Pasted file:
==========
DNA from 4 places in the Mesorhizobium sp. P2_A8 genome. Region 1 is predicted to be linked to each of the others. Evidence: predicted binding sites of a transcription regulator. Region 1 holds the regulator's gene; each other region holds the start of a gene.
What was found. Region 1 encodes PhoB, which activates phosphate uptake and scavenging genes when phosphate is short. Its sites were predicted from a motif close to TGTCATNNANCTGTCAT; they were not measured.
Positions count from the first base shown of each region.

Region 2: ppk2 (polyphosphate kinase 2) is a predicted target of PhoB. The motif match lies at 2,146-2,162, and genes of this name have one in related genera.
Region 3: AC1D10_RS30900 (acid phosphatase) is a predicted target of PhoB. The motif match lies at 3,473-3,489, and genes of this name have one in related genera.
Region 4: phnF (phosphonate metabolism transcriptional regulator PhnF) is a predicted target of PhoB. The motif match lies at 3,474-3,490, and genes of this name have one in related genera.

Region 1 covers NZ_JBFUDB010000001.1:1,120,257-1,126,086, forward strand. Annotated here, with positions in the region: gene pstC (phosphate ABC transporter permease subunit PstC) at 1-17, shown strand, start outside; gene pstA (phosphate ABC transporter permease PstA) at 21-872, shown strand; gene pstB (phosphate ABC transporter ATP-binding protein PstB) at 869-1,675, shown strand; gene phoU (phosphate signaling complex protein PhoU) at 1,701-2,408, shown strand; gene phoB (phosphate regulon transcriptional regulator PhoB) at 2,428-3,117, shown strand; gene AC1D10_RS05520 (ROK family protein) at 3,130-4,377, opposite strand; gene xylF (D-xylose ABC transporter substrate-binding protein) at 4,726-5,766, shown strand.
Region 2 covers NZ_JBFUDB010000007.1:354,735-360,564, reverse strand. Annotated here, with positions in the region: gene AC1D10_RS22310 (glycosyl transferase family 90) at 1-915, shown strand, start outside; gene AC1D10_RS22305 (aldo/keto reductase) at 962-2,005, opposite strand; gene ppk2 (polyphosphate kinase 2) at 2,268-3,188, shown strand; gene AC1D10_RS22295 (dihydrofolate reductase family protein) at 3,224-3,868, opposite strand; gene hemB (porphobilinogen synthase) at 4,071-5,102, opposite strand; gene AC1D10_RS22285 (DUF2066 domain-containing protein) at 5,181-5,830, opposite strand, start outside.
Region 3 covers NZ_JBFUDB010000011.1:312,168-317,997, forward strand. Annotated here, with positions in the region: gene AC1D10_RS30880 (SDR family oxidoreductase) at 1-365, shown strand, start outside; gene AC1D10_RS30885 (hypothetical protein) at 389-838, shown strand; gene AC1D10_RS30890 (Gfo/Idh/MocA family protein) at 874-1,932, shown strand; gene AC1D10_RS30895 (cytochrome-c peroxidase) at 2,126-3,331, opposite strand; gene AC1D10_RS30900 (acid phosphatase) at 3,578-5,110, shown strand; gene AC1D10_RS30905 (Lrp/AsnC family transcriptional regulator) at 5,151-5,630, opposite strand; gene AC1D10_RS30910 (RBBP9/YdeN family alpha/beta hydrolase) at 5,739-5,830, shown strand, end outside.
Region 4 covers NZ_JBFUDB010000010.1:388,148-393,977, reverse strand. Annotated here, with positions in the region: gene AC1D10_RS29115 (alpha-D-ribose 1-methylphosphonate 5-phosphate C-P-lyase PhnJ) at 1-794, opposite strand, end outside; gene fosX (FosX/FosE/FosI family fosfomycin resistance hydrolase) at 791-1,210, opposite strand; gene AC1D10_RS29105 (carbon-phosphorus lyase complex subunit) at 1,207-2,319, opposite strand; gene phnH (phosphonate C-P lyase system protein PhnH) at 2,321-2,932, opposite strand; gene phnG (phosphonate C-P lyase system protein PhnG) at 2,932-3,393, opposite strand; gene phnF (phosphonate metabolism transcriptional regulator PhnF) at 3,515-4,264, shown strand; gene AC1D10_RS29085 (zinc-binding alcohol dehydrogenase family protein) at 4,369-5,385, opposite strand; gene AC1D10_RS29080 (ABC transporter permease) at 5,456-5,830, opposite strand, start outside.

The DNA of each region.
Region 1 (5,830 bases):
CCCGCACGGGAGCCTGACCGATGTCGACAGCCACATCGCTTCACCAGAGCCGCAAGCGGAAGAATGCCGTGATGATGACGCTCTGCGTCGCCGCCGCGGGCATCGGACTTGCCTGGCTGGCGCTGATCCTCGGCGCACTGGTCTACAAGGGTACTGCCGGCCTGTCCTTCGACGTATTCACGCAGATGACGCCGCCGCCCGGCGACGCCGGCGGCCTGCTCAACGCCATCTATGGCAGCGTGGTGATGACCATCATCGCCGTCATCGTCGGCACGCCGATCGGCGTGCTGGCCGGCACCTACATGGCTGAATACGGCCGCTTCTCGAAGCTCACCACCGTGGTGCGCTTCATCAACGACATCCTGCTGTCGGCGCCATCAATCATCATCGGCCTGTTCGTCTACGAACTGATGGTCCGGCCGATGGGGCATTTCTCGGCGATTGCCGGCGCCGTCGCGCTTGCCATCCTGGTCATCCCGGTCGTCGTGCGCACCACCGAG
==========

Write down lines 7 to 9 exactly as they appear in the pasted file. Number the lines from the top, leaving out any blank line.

Region 1 covers NZ_JBFUDB010000001.1:1,120,257-1,126,086, forward strand. Annotated here, with positions in the region: gene pstC (phosphate ABC transporter permease subunit PstC) at 1-17, shown strand, start outside; gene pstA (phosphate ABC transporter permease PstA) at 21-872, shown strand; gene pstB (phosphate ABC transporter ATP-binding protein PstB) at 869-1,675, shown strand; gene phoU (phosphate signaling complex protein PhoU) at 1,701-2,408, shown strand; gene phoB (phosphate regulon transcriptional regulator PhoB) at 2,428-3,117, shown strand; gene AC1D10_RS05520 (ROK family protein) at 3,130-4,377, opposite strand; gene xylF (D-xylose ABC transporter substrate-binding protein) at 4,726-5,766, shown strand.
Region 2 covers NZ_JBFUDB010000007.1:354,735-360,564, reverse strand. Annotated here, with positions in the region: gene AC1D10_RS22310 (glycosyl transferase family 90) at 1-915, shown strand, start outside; gene AC1D10_RS22305 (aldo/keto reductase) at 962-2,005, opposite strand; gene ppk2 (polyphosphate kinase 2) at 2,268-3,188, shown strand; gene AC1D10_RS22295 (dihydrofolate reductase family protein) at 3,224-3,868, opposite strand; gene hemB (porphobilinogen synthase) at 4,071-5,102, opposite strand; gene AC1D10_RS22285 (DUF2066 domain-containing protein) at 5,181-5,830, opposite strand, start outside.
Region 3 covers NZ_JBFUDB010000011.1:312,168-317,997, forward strand. Annotated here, with positions in the region: gene AC1D10_RS30880 (SDR family oxidoreductase) at 1-365, shown strand, start outside; gene AC1D10_RS30885 (hypothetical protein) at 389-838, shown strand; gene AC1D10_RS30890 (Gfo/Idh/MocA family protein) at 874-1,932, shown strand; gene AC1D10_RS30895 (cytochrome-c peroxidase) at 2,126-3,331, opposite strand; gene AC1D10_RS30900 (acid phosphatase) at 3,578-5,110, shown strand; gene AC1D10_RS30905 (Lrp/AsnC family transcriptional regulator) at 5,151-5,630, opposite strand; gene AC1D10_RS30910 (RBBP9/YdeN family alpha/beta hydrolase) at 5,739-5,830, shown strand, end outside.